BBC does not have to disclose how on-screen 'talent' journalists are recruited, Information Commissioner rules

The Information Commissioner's Office has ruled that the BBC does not have to disclose how on-screen staff are recruited.

The ICO has judged that the information is exempt from the Freedom of Information Act because it is held by the BBC for the purposes of "journalism, art or literature".

Previously, the BBC has been forced to reveal how senior, off-screen journalists have been taken on after an appeal from Press Gazette to the Information Commissioner.

The corporation has been accused of contradicting its own guidelines with the appointments of several journalists, apparently without competition, in recent months.

In particular, the appointments of Lucy Manning and Ed Campbell from ITN over the summer caused upset within the corporation.

The BBC press office refused to say whether Manning, Campbell and 21 other high-profile journalists had been taken on after a fair and open application and interview process.

And later the corporation rejected a Freedom of Information Act request from Press Gazette for this information.

However, the BBC was forced to disclose part of the information requested after an appeal was made to the Information Commissioner.

In November, information on the salary bands and recruitment processes behind the following positions were disclosed:

  • Managing editor of BBC News, Keith Blackmore
  • Editor of BBC News and Six and Ten, Paul Royall
  • Newsnight editor, Ian Katz
  • Former head of news programmes, Ceri Thomas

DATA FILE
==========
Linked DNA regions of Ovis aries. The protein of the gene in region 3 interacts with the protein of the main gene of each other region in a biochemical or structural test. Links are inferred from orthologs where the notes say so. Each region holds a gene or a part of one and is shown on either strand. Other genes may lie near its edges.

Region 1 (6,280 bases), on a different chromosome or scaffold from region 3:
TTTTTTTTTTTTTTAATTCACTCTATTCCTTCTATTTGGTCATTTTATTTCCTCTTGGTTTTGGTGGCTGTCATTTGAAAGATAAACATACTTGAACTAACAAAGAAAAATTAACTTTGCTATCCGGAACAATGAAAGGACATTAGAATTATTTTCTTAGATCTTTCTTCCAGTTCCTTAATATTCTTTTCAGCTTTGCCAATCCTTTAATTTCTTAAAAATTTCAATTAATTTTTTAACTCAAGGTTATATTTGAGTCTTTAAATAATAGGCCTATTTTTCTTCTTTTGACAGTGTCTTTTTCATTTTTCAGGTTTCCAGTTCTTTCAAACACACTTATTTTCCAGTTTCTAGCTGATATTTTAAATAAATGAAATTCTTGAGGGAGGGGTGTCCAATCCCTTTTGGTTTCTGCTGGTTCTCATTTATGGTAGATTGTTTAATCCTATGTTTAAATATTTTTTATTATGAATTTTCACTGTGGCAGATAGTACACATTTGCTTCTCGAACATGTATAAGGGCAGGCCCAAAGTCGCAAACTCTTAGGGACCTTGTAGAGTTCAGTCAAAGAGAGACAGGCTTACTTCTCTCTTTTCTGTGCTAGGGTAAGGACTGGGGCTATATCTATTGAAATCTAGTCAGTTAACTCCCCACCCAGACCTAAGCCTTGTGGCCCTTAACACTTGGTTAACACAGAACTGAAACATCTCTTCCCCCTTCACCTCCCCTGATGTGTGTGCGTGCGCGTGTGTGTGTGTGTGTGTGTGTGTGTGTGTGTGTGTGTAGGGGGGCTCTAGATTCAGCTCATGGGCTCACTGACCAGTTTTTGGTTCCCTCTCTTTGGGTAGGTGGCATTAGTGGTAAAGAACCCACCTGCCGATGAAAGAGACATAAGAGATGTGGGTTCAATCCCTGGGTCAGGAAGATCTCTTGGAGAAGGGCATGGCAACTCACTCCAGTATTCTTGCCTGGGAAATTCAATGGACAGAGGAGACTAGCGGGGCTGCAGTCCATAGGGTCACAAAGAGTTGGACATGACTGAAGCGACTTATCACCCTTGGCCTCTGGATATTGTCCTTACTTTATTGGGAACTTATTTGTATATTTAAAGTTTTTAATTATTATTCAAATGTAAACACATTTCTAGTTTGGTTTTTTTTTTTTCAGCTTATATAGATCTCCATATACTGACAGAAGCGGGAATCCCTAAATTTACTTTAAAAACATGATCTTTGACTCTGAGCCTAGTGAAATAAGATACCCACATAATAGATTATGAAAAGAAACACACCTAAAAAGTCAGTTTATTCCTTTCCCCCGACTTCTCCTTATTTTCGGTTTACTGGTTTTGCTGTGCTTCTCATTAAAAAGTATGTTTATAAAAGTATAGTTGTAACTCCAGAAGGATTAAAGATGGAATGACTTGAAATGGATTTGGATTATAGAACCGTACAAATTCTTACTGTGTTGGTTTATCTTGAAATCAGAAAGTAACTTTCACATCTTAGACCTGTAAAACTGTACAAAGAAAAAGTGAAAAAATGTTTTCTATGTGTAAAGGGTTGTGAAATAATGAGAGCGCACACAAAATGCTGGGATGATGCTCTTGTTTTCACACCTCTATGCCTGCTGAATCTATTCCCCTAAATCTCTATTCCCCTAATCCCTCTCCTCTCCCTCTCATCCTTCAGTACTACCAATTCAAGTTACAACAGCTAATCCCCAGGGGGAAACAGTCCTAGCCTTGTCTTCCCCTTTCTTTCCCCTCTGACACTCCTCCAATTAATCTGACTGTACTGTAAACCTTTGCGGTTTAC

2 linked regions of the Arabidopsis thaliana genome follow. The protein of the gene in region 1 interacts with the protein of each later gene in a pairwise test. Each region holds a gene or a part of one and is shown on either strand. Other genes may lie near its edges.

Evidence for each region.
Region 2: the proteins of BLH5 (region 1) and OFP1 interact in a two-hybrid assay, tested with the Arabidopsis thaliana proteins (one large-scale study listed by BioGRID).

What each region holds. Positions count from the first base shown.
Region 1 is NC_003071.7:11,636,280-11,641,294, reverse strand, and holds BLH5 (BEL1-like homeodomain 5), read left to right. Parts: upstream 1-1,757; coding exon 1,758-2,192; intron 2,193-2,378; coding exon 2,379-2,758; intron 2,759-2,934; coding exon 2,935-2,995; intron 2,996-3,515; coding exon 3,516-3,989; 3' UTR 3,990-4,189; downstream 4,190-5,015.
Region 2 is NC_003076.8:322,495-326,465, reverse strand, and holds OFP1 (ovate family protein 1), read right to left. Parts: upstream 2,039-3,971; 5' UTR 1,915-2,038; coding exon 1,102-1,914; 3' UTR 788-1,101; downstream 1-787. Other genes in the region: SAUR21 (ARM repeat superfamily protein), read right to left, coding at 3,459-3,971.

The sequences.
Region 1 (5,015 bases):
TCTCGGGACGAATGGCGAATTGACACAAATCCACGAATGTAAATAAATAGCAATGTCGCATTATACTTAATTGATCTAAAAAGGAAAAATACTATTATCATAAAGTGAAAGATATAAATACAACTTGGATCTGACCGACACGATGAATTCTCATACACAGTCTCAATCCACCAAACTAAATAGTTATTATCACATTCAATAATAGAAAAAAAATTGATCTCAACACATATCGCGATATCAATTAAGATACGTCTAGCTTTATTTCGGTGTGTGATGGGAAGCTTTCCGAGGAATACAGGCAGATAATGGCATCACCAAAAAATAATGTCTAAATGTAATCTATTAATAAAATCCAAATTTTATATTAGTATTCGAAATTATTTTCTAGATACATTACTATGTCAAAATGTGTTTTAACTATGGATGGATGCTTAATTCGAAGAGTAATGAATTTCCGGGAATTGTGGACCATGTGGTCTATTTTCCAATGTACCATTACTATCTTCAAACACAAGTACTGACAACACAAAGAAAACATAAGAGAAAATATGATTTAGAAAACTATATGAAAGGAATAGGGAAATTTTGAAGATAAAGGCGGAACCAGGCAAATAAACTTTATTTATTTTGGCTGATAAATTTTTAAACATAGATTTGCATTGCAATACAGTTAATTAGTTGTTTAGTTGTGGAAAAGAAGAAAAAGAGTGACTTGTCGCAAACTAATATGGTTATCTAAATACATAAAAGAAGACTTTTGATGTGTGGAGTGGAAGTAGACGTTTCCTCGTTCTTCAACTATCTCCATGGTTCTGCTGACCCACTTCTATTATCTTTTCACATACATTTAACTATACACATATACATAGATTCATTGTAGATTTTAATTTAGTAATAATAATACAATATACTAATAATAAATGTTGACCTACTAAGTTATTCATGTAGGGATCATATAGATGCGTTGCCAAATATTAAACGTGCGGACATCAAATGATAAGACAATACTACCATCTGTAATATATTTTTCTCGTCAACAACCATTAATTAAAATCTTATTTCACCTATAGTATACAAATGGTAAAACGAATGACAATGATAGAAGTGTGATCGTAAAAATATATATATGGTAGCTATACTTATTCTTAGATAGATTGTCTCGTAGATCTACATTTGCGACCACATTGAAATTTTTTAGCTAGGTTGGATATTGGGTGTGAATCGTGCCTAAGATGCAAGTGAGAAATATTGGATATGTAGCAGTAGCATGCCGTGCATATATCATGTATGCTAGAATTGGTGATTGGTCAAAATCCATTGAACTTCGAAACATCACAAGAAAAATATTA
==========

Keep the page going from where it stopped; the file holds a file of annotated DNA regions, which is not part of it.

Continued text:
• Head of BBC College of Journalism, Mark Wray
  • Scottish referendum editor, John Mullin
  • Head of BBC TV and current affairs and deputy head of news programmes, Jim Gray
  • BBC radio director, Helen Boaden
  • BBC online archive editor, Peter Rippon
  • Director of news and current affairs, James Harding
  • Editor of special correspondents, Ed Campebell.

Included in the disclosure was the fact that Campbell, Boaden and Rippon were appointed by single people in management, and that their positions were not advertised for internally or externally.

However, the BBC maintained its position of not revealing the recruitment processes faced by those it considered "talent" – journalists, such as Manning, Newsnight's Evan Davis and Today's Mishal Husain, who appear on camera. 

The BBC claimed that this information was excluded from FoI because it is held for the purposes of "journalism, art or literature".

And the Information Commissioner has now accepted this argument.

The ruling said: "The information that has been requested in this case is details of how BBC talent were recruited and their salary bands.

"The BBC explained that the information it holds about those individuals it describes as talent, supports the creation of programme content.

"It explained that this is because the engagement of talent is one of many ‘factors of production’ in the creation of a programme – the unique set of characteristics in each programme which help to generate viewing and value.

"It said that these range from the ‘design/narrative/format of a programme, through to its execution/direction/visual appeal to the relevance of its subject/location/story and the lead and supporting performing talent used’."

It added: "The Commissioner has considered the explanation given by the BBC and accepts that the requested information can be said to be held for the purposes of journalism.

"In the Commissioner’s view the information was held for purposes including editorial and creative decision making.

"How the BBC appoints its talent and what it pays them is part of the way in which the BBC creates its programmes and this is of course clearly linked to the BBC’s output, in this case news current affairs and journalistic activities."



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